Imagine having one of the biggest days of your career ruined by two environmental activists shouting slogans and waving a homemade banner.
Such was the fate of Liz Truss, whose maiden speech as British prime minister to the Conservative party conference in Birmingham in October was sabotaged by two members of Greenpeace UK, protesting what they saw as government backsliding on everything from environmental protection to workers’ rights.
In their own way, Ami McCarthy and Rebecca Newsom were emulating the rebelliousness of 19-year-old Swedish activist and global climate icon Greta Thunberg, who famously lambasted the UN Climate Change Conference in Glasgow, aka COP26, as an exercise in ‘blah, blah, blah’.
But, as our research at Asda’a BCW shows, social and environmental activism is no longer confined to society’s margins and rowdy post-Millennials, or Gen Y-ers, to be more precise, in the case of Mses McCarthy and Newsom. Awareness of the need for more urgent action on climate change is now a mainstream phenomenon, and an area of common ground between young people and older generations.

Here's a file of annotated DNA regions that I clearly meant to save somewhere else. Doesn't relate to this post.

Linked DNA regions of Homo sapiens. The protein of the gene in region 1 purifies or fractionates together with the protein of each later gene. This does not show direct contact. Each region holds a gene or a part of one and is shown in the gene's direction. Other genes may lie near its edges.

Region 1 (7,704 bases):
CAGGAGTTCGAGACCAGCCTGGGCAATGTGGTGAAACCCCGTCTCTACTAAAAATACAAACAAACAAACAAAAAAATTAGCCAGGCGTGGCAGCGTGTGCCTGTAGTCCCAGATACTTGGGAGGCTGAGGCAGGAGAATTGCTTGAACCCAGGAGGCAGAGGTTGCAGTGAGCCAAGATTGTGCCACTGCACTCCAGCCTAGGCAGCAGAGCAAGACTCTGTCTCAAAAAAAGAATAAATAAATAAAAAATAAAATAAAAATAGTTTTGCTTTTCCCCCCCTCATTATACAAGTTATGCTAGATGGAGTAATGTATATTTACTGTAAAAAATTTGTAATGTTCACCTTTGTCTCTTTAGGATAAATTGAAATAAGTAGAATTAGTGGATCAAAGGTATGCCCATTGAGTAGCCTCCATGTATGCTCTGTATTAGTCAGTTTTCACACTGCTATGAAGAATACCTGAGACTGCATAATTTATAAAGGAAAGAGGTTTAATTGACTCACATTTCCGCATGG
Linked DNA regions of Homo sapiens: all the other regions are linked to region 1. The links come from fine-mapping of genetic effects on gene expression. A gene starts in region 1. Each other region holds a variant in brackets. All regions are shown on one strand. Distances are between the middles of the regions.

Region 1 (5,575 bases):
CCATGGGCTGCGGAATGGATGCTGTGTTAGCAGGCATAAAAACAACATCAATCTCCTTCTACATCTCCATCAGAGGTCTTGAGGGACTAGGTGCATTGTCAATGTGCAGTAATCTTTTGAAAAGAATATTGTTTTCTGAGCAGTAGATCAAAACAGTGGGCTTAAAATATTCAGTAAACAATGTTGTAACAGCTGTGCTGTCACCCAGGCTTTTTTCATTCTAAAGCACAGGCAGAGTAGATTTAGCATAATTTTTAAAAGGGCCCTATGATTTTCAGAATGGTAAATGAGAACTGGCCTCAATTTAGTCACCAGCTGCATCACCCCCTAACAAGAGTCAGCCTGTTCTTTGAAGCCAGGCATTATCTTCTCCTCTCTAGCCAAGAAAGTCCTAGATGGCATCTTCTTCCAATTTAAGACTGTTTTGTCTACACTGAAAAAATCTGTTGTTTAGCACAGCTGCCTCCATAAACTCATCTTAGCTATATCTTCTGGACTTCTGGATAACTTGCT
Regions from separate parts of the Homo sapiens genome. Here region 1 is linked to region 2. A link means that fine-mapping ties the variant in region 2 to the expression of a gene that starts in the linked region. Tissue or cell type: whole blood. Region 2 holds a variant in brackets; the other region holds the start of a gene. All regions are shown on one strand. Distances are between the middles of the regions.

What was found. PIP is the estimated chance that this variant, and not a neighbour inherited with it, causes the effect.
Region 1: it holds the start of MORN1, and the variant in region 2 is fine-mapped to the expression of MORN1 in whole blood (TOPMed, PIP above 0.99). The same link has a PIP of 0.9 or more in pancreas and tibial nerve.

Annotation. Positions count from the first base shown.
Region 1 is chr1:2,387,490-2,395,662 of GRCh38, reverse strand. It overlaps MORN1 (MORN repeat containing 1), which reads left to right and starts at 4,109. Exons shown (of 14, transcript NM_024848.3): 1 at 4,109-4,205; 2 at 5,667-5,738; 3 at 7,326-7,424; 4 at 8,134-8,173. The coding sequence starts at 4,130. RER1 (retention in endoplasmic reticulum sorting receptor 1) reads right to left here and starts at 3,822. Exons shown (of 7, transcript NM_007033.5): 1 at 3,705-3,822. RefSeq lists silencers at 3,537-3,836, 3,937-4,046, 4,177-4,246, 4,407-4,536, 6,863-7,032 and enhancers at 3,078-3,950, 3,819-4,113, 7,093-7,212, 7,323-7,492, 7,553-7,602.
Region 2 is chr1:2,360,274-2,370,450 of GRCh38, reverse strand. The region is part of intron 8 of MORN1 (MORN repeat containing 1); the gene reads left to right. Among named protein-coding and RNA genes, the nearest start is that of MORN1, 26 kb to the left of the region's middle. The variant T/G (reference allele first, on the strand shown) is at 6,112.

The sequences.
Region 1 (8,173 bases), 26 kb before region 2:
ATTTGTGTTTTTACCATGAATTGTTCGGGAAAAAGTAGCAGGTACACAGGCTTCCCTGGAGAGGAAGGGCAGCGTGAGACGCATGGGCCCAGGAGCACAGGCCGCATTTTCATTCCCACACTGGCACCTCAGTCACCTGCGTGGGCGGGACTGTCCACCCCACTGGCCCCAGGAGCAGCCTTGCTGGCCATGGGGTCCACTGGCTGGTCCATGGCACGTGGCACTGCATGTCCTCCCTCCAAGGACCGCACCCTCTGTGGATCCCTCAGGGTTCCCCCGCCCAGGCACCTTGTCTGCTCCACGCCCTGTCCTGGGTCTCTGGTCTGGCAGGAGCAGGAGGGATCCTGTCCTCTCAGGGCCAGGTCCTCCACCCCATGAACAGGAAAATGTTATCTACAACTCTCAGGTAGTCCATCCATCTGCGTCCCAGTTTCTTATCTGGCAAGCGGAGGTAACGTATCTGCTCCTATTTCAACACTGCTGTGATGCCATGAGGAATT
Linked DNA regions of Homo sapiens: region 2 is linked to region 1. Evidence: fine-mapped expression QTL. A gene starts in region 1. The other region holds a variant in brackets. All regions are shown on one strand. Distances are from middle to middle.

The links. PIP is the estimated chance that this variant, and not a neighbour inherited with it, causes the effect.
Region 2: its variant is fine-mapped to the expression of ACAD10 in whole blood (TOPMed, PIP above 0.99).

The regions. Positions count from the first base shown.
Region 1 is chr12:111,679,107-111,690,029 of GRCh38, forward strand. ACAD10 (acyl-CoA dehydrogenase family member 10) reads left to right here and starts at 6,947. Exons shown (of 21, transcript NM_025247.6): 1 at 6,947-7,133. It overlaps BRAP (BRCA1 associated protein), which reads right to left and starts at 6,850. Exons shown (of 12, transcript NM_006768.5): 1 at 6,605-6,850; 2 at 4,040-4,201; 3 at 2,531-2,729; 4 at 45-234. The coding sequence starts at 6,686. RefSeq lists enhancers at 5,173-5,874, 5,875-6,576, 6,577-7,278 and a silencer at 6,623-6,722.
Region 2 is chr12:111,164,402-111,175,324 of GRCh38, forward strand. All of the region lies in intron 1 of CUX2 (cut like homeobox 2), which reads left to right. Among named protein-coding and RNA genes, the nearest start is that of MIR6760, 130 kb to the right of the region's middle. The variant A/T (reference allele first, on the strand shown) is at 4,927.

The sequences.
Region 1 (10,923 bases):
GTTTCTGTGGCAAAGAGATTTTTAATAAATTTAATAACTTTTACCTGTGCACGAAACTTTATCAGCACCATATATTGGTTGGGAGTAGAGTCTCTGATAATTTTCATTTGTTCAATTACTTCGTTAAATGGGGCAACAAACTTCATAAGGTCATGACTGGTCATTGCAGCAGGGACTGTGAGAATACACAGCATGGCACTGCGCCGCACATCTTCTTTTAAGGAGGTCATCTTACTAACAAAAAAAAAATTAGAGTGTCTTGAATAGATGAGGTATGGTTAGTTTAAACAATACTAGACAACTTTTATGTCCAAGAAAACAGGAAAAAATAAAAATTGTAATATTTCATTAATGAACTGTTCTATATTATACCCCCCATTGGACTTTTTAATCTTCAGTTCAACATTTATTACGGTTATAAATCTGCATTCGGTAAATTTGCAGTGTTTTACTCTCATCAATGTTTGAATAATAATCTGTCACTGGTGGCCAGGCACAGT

The Middle East is no exception to this trend.
Every year since 2008 we have been asking Arab youth across the Middle East and North Africa what they think about the most pressing issues of the day. This May and June we spoke to 3,400 young Arab men and women aged 18 to 24 in 50 cities and 17 Arab states, collating their insights under six main themes: identity, livelihood, politics, lifestyle, citizenship and aspirations.
While unemployment and rising living costs remain their primary concerns, nearly three-quarters of Arab youth across the region say that climate change is now affecting their everyday lives, up from about two-thirds who said this in 2021. And half say they are now likely to boycott a brand that damages the environment, rising to a staggering two-thirds of young GCC nationals.
Arab youth cite inflation, unemployment, the ongoing conflict between Israel and the Palestinian territories, government corruption and the impact of the Covid-19 pandemic as the main obstacles facing the region. This is to be expected in a region that has lived through the Arab Spring, the rise and fall of Islamist extremism and the massive disruption to the tourism sector, an economic lifeline for many Arab nations, caused by the pandemic.